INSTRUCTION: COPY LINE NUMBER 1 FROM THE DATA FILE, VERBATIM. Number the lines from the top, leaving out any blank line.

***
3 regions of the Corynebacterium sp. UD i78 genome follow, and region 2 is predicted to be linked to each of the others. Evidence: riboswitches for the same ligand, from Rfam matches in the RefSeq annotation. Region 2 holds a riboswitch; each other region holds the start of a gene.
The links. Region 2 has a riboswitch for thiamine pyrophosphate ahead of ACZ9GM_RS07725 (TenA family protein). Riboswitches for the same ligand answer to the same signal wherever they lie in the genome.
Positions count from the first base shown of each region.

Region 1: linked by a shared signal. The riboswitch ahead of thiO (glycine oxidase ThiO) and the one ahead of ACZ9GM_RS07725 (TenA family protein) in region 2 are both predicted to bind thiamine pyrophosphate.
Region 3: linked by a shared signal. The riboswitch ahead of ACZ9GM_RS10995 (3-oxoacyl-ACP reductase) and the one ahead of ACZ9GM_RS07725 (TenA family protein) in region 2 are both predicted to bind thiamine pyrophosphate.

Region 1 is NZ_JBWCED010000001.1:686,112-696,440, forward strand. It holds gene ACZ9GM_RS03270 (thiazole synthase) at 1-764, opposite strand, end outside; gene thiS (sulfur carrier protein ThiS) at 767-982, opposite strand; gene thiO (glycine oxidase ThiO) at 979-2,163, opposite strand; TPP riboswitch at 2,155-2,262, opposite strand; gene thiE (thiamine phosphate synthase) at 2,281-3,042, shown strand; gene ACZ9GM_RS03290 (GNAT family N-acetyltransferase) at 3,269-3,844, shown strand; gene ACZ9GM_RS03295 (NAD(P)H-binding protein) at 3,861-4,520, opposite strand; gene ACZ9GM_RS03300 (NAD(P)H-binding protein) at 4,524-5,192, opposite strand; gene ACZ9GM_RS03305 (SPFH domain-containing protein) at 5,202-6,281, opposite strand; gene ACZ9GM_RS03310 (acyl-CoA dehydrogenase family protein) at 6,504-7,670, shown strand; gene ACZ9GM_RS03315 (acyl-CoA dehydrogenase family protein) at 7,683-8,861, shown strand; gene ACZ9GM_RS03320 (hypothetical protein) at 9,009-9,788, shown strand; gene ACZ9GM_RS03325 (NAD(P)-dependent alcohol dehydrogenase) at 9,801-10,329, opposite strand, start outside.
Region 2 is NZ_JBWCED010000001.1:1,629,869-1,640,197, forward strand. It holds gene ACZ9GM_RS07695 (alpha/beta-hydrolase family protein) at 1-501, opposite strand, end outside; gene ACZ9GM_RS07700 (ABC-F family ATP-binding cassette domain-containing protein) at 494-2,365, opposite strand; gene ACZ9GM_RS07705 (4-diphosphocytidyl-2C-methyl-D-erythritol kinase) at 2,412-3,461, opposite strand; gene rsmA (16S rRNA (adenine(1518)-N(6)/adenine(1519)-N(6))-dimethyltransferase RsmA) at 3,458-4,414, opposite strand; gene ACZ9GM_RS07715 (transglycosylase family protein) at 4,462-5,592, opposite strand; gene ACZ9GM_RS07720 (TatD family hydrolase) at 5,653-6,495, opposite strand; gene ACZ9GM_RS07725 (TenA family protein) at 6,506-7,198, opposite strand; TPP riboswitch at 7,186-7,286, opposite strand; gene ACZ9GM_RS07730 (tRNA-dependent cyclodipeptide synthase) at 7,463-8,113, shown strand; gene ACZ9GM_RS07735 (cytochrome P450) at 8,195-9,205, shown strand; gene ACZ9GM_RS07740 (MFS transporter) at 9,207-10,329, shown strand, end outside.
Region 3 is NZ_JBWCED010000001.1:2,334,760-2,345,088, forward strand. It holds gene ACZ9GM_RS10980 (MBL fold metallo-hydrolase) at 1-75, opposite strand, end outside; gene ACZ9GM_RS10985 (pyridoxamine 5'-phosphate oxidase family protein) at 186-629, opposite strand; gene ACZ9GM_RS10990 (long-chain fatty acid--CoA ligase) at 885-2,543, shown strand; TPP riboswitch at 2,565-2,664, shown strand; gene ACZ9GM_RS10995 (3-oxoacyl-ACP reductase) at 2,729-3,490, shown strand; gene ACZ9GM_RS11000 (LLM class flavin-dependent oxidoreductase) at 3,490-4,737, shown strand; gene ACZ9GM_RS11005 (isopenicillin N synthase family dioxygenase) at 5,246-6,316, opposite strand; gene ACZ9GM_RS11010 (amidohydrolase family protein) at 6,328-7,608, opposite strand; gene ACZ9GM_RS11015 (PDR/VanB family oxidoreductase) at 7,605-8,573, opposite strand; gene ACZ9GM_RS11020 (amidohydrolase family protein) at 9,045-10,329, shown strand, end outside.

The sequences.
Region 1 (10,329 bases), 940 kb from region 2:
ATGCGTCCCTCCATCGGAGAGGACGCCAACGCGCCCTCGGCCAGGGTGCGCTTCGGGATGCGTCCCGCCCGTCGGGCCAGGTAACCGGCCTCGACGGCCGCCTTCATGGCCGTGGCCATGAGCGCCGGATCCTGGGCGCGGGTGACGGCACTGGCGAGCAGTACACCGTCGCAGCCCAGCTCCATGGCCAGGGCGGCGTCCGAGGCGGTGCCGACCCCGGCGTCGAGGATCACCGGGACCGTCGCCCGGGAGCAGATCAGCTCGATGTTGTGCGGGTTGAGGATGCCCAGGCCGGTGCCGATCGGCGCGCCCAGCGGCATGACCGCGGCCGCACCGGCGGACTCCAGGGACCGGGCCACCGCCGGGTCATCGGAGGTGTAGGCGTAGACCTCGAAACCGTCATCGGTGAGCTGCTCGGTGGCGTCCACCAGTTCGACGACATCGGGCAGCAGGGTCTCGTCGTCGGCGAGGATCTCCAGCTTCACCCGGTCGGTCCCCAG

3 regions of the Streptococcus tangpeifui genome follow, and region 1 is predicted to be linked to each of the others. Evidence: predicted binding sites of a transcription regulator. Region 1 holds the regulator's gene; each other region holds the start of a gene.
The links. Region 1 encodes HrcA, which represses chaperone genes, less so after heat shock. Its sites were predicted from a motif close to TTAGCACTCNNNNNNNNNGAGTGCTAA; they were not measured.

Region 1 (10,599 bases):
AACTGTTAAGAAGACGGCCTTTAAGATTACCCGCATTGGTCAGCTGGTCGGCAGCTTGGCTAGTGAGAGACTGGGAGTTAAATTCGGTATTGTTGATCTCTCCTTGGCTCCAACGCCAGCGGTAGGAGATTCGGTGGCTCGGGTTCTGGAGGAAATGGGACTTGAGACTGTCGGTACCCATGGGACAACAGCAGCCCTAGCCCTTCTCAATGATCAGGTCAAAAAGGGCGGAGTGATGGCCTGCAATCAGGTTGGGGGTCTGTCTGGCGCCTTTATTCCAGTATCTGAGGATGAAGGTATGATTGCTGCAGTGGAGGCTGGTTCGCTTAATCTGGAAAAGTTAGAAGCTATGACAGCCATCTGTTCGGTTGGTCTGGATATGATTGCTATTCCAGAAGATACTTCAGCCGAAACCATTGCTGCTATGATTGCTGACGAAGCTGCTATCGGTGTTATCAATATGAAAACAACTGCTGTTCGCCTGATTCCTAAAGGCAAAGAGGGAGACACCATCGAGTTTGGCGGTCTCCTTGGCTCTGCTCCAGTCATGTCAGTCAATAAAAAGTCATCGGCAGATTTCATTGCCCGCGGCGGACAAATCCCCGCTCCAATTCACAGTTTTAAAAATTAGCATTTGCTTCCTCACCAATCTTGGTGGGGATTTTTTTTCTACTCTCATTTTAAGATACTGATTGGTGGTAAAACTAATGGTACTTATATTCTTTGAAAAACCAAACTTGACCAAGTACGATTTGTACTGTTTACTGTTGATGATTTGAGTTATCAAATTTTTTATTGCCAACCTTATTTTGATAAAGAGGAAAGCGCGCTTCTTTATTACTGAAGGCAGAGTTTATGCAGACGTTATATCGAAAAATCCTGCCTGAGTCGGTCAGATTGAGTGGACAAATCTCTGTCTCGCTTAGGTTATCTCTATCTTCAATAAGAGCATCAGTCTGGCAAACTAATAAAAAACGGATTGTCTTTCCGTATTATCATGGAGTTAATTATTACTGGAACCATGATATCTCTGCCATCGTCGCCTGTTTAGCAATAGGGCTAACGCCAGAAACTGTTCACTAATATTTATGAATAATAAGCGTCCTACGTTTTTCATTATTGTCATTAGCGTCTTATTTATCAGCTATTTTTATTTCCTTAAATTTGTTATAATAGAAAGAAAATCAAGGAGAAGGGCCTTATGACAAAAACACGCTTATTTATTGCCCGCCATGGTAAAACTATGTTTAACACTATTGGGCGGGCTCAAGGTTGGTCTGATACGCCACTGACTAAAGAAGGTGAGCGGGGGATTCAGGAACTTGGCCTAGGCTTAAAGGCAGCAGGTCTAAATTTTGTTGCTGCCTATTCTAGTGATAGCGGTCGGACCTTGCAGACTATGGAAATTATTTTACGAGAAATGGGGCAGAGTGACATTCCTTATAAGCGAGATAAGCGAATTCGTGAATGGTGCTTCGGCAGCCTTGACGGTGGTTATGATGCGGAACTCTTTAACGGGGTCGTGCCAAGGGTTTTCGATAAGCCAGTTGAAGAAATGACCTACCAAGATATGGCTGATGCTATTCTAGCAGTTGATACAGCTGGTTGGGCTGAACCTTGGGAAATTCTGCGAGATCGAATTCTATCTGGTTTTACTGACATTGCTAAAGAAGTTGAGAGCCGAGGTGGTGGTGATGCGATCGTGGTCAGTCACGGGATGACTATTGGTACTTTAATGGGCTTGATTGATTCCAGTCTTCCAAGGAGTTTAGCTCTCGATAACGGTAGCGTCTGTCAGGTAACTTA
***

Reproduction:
3 regions of the Corynebacterium sp. UD i78 genome follow, and region 2 is predicted to be linked to each of the others. Evidence: riboswitches for the same ligand, from Rfam matches in the RefSeq annotation. Region 2 holds a riboswitch; each other region holds the start of a gene.